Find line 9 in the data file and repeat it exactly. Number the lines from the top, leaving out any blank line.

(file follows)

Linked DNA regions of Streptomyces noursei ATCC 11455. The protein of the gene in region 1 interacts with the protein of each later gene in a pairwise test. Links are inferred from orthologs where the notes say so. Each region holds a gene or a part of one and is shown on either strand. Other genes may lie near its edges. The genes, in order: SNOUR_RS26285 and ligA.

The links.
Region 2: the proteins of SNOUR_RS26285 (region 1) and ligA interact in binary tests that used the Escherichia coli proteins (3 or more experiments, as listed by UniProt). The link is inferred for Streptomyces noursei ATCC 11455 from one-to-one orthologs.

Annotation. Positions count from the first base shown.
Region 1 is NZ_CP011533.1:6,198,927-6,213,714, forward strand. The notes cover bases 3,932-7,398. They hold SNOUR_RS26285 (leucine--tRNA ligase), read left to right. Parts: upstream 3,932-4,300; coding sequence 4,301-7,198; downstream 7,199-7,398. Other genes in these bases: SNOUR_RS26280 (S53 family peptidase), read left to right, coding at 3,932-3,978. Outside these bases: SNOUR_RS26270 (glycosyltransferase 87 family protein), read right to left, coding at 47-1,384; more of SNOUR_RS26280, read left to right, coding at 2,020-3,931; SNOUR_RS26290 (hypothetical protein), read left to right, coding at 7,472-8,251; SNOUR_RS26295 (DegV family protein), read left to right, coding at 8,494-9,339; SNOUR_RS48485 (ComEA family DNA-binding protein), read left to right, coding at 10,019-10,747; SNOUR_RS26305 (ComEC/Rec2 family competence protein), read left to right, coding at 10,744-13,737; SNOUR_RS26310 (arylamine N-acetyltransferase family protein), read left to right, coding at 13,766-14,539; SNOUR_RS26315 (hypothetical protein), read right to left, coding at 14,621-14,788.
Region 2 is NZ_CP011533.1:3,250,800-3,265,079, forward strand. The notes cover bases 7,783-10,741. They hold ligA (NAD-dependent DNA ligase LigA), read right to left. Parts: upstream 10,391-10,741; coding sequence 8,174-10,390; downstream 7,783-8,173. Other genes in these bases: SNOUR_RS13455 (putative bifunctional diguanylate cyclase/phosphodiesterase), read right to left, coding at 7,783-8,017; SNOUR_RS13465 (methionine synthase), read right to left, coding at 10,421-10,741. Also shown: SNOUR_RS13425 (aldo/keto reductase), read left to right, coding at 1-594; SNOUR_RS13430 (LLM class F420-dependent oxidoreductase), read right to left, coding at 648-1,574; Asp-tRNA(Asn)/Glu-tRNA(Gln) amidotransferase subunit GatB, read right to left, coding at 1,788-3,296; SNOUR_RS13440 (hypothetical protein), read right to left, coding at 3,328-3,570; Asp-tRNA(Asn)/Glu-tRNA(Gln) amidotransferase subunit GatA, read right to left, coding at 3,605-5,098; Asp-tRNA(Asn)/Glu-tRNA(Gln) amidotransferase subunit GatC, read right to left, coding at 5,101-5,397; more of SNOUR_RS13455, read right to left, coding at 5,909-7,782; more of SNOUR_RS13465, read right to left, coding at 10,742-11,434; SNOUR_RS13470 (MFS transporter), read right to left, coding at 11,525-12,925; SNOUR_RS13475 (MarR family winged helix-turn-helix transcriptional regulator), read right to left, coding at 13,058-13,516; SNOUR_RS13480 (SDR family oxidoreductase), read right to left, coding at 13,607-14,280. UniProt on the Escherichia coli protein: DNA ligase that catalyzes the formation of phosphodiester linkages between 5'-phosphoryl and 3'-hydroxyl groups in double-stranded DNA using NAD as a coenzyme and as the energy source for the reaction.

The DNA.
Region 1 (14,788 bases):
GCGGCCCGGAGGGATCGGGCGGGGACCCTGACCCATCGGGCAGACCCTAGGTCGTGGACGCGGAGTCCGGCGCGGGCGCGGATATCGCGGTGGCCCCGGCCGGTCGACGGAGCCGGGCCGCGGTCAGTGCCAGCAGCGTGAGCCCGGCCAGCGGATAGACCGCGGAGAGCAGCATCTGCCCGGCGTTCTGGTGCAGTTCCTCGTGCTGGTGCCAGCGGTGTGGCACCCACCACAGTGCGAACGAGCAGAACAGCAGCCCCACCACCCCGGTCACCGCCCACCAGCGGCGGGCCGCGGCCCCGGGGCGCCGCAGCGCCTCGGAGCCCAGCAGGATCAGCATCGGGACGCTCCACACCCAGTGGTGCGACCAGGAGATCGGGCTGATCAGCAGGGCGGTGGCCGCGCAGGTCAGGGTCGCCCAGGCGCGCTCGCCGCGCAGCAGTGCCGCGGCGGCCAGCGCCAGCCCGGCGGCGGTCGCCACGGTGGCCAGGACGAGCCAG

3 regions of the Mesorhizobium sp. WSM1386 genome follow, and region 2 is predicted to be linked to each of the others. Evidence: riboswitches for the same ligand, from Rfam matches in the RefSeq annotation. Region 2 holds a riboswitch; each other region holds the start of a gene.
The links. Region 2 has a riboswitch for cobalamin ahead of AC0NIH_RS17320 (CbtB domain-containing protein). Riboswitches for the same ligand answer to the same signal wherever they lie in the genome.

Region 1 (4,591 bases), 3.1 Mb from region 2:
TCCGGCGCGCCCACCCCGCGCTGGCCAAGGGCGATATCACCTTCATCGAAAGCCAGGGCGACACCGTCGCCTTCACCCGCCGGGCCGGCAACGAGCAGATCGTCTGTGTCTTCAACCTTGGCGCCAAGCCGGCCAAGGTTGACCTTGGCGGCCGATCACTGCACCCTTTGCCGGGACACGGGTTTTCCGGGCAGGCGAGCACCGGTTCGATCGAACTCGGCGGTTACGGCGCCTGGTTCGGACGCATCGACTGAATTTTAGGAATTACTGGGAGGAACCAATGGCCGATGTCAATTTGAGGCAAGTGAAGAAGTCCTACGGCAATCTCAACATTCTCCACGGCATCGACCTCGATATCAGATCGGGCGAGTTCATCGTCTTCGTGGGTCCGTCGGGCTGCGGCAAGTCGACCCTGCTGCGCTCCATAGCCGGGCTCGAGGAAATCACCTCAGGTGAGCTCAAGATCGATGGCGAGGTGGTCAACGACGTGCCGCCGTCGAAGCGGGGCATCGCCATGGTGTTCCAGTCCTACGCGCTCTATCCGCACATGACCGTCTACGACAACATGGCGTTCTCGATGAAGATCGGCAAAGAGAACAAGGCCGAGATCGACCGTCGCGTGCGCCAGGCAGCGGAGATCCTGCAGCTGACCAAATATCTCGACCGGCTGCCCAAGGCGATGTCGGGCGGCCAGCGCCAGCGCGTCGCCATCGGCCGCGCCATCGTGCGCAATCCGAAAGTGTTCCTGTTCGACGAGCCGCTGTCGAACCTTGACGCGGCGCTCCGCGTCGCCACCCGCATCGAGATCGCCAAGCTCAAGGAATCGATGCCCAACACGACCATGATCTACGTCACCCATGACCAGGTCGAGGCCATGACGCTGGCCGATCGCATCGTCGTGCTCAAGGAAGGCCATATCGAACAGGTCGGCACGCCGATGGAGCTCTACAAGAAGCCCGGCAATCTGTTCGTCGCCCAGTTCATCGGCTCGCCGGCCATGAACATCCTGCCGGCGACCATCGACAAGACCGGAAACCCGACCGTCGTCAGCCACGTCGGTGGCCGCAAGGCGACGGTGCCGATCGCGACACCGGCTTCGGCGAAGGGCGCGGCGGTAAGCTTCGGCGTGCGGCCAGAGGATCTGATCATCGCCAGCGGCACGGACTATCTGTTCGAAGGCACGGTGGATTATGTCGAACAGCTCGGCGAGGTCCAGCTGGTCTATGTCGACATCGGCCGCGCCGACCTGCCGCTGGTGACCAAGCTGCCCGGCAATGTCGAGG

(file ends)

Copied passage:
GCGGCCCGGAGGGATCGGGCGGGGACCCTGACCCATCGGGCAGACCCTAGGTCGTGGACGCGGAGTCCGGCGCGGGCGCGGATATCGCGGTGGCCCCGGCCGGTCGACGGAGCCGGGCCGCGGTCAGTGCCAGCAGCGTGAGCCCGGCCAGCGGATAGACCGCGGAGAGCAGCATCTGCCCGGCGTTCTGGTGCAGTTCCTCGTGCTGGTGCCAGCGGTGTGGCACCCACCACAGTGCGAACGAGCAGAACAGCAGCCCCACCACCCCGGTCACCGCCCACCAGCGGCGGGCCGCGGCCCCGGGGCGCCGCAGCGCCTCGGAGCCCAGCAGGATCAGCATCGGGACGCTCCACACCCAGTGGTGCGACCAGGAGATCGGGCTGATCAGCAGGGCGGTGGCCGCGCAGGTCAGGGTCGCCCAGGCGCGCTCGCCGCGCAGCAGTGCCGCGGCGGCCAGCGCCAGCCCGGCGGCGGTCGCCACGGTGGCCAGGACGAGCCAG